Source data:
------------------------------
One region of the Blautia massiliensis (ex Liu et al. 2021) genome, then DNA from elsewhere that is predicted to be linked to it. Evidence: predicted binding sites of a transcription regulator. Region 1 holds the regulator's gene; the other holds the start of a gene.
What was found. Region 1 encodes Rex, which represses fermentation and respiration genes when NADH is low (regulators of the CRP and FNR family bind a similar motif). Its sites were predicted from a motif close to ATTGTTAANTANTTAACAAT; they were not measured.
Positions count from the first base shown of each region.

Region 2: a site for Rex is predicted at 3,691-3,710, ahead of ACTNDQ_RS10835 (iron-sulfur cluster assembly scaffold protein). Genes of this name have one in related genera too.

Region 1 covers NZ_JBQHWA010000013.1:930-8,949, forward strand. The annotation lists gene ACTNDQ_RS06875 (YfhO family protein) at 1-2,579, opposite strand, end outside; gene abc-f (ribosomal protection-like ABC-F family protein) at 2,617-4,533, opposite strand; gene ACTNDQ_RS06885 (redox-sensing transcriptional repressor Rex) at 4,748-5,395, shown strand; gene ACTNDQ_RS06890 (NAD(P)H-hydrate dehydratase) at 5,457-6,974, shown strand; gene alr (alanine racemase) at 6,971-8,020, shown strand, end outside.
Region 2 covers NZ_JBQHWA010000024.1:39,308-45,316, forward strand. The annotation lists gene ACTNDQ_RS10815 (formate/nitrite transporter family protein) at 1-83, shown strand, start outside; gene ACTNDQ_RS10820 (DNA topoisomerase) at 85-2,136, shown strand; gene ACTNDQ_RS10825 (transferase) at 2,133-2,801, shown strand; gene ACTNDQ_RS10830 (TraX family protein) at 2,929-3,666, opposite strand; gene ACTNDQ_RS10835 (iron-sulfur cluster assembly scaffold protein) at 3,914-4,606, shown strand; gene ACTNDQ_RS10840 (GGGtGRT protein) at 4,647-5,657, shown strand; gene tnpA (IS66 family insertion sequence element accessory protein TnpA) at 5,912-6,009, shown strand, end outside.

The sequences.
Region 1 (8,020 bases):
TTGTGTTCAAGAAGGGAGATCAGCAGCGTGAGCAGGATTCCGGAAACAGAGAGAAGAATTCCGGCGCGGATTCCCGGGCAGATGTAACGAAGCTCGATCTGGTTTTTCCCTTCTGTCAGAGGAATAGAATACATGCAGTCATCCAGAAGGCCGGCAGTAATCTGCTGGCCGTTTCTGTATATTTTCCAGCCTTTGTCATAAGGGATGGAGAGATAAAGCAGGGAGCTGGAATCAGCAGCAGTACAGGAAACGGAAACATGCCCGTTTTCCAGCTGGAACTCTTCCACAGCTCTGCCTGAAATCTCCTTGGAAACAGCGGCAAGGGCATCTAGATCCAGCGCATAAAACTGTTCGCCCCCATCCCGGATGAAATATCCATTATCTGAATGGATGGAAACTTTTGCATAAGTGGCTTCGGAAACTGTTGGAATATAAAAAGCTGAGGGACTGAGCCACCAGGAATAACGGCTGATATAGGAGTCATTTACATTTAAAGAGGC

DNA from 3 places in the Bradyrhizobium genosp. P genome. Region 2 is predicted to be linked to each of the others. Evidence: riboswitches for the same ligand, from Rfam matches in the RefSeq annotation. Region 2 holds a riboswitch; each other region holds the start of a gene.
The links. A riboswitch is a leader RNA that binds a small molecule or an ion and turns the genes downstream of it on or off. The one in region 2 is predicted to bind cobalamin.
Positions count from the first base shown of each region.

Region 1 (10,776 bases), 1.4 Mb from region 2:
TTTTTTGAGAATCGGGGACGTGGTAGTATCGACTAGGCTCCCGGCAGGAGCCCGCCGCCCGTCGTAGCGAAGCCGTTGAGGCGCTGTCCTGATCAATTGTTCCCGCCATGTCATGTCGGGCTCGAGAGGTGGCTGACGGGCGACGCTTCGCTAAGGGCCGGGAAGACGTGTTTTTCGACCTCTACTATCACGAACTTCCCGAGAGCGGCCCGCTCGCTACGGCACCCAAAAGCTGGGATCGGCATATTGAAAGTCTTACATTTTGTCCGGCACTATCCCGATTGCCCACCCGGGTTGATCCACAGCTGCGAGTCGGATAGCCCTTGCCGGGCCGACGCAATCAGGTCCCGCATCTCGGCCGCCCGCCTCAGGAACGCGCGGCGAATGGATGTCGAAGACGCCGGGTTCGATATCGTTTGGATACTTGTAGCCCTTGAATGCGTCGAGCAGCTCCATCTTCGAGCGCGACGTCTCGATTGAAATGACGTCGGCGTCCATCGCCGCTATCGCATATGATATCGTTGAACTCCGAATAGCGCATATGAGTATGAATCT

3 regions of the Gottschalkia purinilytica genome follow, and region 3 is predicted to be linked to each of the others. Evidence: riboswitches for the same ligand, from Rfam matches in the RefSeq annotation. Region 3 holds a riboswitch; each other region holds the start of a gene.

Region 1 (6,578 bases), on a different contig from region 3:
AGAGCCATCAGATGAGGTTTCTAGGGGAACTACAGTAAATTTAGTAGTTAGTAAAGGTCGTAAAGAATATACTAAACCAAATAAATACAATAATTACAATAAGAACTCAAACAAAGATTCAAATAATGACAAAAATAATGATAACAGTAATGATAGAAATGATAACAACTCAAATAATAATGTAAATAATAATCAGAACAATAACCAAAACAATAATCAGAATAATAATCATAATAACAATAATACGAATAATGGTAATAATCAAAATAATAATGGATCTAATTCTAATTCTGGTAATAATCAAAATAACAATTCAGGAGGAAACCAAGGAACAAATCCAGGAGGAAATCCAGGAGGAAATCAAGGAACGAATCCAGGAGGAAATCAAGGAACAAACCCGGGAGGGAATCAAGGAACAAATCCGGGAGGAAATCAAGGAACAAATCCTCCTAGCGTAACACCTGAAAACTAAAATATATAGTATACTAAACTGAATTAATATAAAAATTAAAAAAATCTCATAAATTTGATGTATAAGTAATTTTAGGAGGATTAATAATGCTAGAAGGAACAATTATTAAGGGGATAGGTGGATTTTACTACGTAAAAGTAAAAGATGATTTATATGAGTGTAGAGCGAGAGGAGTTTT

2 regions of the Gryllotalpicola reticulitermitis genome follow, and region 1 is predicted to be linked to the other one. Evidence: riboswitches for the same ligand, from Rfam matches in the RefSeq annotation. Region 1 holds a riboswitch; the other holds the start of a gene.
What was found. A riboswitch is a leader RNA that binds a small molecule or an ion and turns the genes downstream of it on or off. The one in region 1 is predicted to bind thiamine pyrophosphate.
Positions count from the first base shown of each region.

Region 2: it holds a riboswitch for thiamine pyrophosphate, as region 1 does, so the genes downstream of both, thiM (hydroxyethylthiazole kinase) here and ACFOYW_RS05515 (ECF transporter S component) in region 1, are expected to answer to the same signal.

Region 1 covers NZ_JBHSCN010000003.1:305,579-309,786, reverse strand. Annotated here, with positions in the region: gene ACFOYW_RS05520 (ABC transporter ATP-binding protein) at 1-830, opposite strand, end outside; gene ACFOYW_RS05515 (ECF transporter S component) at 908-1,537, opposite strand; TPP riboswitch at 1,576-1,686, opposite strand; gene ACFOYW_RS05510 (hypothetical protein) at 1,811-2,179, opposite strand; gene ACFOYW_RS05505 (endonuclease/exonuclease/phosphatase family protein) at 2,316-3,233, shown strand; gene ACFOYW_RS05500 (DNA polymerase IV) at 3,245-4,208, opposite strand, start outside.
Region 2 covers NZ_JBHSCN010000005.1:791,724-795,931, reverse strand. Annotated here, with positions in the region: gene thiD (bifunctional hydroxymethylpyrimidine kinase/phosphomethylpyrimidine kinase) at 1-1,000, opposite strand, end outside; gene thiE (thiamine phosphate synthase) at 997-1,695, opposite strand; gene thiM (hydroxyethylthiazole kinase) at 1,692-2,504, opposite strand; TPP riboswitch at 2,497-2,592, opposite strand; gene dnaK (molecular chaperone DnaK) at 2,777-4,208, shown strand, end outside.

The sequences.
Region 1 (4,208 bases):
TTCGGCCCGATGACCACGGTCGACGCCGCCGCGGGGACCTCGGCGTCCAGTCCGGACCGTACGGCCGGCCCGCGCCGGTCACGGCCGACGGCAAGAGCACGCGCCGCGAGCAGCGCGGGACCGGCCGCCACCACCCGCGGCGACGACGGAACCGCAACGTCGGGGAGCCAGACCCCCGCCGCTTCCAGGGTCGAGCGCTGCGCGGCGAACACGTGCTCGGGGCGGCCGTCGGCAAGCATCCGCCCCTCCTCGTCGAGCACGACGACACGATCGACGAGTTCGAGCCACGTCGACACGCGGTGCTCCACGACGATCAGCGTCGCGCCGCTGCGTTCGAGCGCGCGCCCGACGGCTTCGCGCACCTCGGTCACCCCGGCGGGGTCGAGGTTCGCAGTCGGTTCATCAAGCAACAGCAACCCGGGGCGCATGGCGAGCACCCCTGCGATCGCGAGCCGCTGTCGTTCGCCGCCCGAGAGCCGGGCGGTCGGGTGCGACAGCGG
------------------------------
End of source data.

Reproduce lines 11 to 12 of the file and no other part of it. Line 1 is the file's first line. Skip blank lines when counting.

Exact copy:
The links. A riboswitch is a leader RNA that binds a small molecule or an ion and turns the genes downstream of it on or off. The one in region 2 is predicted to bind cobalamin.
Positions count from the first base shown of each region.